The Importance of the “Maker” in a World with No Waste

The value of new perspectives when working with waste streams

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As a designer rooted in experimenting with a vast range of materials it is sometimes hard to know where to begin when choosing a new raw material. With the growing awareness around Earth’s finite natural resources, alongside overflowing landfills and increasingly polluted ecosystems, it only seems right that designers shift their attention to harvesting and utilising what already exists and is readily available to us. As Anders Lendager said in Radical Matter: Rethinking Materials for a Sustainable Future by Kate Franklin and Caroline Till: “We have all the materials we need, they are already here.” A new generation of makers are now leading their field by creating extremely tactile, carefully considered and crafted work, where both desirability and function play an equally important role.

My practice and research look closely into the movement around working with commercial and industrial waste streams, with a specific interest in plastic. Initially drawn to experimental design, I am fascinated with both traditional and emerging design processes and the possibility of finding synthesis between the two, resulting in innovative new materials and objects. This alerted me to the importance of working with waste materials and highlighting the responsibility of the designer.

Different materials inside a CNC factory
Inside a CNC factory. Photo © Charlotte Kidger

Besides representing an obvious creative challenge, the opportunity to work with new and undiscovered industrial waste streams is of imminent concern for wider society. Through the reclaiming and repurposing of waste materials where they were once independent, the role of the maker is now crucial to confronting urgent environmental issues of overconsumption and scarce resources. This has provided a vision for the creation of alluring and desirable objects through slowly crafted and appealing design.

You would be surprised by the welcoming reception when you visit an industrial estate and begin quizzing peoples’ knowledge on their by-products and waste disposal. Some people, understandably, will not give any time to this issue. Some, on the other hand, welcome it with open arms, with curiosity and interest around how they can help and what changes they can make towards a more sustainable vision.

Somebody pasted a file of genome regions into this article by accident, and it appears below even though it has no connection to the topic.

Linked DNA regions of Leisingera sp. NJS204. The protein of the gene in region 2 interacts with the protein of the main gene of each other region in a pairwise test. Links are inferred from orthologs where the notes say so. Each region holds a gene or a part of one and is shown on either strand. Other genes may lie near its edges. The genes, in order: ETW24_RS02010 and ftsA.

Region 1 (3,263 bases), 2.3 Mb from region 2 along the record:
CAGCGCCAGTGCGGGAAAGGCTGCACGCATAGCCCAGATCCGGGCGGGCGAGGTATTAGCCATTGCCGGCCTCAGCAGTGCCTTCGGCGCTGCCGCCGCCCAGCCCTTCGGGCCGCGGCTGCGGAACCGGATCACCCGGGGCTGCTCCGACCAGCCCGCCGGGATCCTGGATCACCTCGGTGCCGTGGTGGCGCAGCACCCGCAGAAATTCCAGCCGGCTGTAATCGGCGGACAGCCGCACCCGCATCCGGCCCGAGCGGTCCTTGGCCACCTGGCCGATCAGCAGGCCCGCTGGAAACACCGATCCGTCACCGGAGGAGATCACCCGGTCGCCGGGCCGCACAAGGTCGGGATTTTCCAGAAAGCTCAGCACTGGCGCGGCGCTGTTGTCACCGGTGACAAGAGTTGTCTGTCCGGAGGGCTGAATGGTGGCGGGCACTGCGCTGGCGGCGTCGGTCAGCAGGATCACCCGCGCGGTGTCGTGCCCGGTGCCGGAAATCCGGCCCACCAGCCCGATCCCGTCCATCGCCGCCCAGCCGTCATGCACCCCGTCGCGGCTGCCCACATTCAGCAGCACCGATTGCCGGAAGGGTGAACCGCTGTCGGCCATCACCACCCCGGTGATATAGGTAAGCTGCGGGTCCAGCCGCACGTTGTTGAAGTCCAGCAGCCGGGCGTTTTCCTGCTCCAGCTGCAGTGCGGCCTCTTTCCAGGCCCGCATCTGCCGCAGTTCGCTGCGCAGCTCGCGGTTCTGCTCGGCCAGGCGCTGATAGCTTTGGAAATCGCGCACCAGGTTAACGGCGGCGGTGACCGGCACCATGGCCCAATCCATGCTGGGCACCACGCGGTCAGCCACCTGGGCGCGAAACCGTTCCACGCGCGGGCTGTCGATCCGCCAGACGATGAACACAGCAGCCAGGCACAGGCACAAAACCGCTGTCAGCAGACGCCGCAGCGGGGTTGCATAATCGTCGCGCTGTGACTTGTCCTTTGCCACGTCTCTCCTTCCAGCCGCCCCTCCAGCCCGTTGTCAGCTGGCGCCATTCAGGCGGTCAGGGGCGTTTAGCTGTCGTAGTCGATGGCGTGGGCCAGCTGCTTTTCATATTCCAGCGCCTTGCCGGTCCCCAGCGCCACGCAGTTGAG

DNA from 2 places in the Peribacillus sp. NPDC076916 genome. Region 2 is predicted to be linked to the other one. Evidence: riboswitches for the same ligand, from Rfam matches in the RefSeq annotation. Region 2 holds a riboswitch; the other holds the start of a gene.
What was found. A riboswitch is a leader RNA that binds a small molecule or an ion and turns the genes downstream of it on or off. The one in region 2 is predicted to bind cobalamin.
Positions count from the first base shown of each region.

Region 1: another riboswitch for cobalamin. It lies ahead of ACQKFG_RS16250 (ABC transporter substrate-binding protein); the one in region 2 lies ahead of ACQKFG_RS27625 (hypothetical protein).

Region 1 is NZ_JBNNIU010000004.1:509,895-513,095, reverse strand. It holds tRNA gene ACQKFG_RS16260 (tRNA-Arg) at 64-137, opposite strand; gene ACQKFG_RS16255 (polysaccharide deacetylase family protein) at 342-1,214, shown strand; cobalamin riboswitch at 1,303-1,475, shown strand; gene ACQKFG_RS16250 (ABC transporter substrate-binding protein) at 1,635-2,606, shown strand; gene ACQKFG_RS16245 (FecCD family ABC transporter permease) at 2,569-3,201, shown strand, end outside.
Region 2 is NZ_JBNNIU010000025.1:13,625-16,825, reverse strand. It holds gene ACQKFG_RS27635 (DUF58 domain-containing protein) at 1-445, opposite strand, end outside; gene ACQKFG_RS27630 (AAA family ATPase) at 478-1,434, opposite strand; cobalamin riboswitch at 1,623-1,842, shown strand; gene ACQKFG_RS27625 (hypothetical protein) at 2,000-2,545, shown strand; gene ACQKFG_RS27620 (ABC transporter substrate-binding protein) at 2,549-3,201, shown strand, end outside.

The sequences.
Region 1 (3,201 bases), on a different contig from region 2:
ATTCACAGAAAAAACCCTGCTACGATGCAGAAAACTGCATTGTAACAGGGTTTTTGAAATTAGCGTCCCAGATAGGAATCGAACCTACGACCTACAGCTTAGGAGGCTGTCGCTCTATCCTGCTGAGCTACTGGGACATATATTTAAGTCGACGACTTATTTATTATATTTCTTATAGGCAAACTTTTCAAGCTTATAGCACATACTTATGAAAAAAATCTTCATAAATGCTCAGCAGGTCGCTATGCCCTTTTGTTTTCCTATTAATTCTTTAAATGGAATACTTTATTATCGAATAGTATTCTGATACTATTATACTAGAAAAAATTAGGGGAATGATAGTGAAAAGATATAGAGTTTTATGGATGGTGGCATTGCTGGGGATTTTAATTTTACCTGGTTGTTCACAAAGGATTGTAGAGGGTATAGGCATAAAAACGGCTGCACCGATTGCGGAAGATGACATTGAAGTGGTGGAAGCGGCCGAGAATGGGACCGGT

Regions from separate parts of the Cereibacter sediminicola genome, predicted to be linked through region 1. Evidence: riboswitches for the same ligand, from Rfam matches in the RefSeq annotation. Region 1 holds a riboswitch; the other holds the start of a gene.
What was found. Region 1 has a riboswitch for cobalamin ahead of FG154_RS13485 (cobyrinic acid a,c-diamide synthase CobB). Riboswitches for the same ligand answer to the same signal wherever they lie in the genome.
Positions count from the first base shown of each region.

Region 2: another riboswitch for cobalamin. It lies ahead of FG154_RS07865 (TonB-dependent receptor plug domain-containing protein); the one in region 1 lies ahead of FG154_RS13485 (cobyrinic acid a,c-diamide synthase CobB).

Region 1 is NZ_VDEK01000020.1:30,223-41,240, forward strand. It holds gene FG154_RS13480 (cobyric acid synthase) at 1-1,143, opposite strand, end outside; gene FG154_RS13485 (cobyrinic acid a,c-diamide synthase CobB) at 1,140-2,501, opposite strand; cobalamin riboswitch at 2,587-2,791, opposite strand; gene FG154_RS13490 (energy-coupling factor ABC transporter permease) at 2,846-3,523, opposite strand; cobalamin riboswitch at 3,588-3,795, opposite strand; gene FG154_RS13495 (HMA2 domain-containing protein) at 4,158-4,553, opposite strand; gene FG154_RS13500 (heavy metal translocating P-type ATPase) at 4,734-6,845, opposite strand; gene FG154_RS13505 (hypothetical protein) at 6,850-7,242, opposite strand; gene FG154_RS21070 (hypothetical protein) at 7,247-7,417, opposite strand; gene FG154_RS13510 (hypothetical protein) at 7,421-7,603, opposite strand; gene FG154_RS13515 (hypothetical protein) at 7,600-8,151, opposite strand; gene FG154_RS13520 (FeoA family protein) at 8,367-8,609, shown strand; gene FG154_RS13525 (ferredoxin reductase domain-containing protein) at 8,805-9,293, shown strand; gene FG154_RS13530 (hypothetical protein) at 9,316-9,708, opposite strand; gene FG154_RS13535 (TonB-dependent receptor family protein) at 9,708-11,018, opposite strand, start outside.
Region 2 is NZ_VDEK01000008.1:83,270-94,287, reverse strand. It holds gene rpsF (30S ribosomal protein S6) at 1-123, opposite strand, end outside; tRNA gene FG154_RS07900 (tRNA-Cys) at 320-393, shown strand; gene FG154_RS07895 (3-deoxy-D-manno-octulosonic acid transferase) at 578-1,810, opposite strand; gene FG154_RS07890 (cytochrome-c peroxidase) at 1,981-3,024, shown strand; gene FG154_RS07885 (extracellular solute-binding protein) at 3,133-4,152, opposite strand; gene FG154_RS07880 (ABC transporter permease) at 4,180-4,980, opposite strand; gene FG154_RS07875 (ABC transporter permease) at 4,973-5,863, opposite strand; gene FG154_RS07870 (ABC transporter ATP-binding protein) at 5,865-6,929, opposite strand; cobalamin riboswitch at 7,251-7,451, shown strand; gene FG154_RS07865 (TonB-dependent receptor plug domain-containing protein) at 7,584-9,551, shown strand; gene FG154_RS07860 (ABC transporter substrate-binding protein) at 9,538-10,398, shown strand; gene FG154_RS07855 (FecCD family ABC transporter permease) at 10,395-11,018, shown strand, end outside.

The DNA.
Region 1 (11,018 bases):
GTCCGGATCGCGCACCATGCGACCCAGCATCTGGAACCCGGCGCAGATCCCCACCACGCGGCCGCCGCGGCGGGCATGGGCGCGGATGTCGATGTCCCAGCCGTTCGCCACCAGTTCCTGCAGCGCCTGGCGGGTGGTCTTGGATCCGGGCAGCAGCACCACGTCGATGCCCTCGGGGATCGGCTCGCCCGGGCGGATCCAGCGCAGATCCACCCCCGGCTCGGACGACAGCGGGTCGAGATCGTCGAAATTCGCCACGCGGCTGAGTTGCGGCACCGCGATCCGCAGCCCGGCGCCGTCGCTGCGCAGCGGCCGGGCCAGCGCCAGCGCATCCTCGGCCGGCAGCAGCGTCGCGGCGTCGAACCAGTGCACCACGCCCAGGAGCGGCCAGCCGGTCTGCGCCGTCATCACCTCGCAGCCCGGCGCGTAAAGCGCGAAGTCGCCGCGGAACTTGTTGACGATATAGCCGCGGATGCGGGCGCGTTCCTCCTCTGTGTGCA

Personal experience has proven that through building relationships and opening up a dialogue, it is possible to tap into undiscovered territories and generate a transformative system where valueless waste is repurposed into functional objects that have the capabilities to serve interior design and architectural projects.

When the origin of an object is crafted from waste all preconceptions are lost. Firstly, the overall finish is often different to that seen before, this questions the viewer’s perception and invites touch to become a big part of the purchasing experience. Tactility and a play on the senses attract the consumer in a way that browsing through digital catalogues of mass-produced products can never do. Consumers now want a deeper connection with the things they buy and that occupy spaces in their homes, it is no longer enough for something to simply exist, there needs to be a narrative, a reason and a purpose for why something exists. With this attitude then comes a real sense of ownership and value, objects become heirlooms and the emphasis on longevity is naturally ingrained.

Material of an internal design of piece from the Industrial Craft collection.
Internal design of piece from the Industrial Craft collection. Photo © Charlotte Kidger

As an individual, it is impossible to be solely responsible for the global issues related to sustainability, yet we often feel a responsibility to address them when taking on projects tackling real-life issues. Something I learned over the years and will continue to remember is that we all need to work collectively, making changes wherever possible towards a better, more responsible future.

By taking actions into our own hands we can design a future that steers away from overconsumption and a take-make-replace culture. We can use our own experiences as designers to educate and inform those around us of the importance and possibilities of working with waste. We are lucky to now have an extensive amount of information—as well as transparency—from companies seeking sustainable resources. The opportunity is vast for every part of the design chain to collectively make a difference in how we consume and how we value the objects around us.

Waste streams are there to be exploited. Plastic, in particular, is an invaluable resource due to its versatile qualities and durability. Once put through often rigorous processes we can see a complete shift and transformation from its original state. There is something simply beautiful and tactile around this transformation and the value it retains.
The importance of the maker is now more valuable than ever.

Main image: Vessel detail from an industrial piece. Photo © Charlotte Kidger

 

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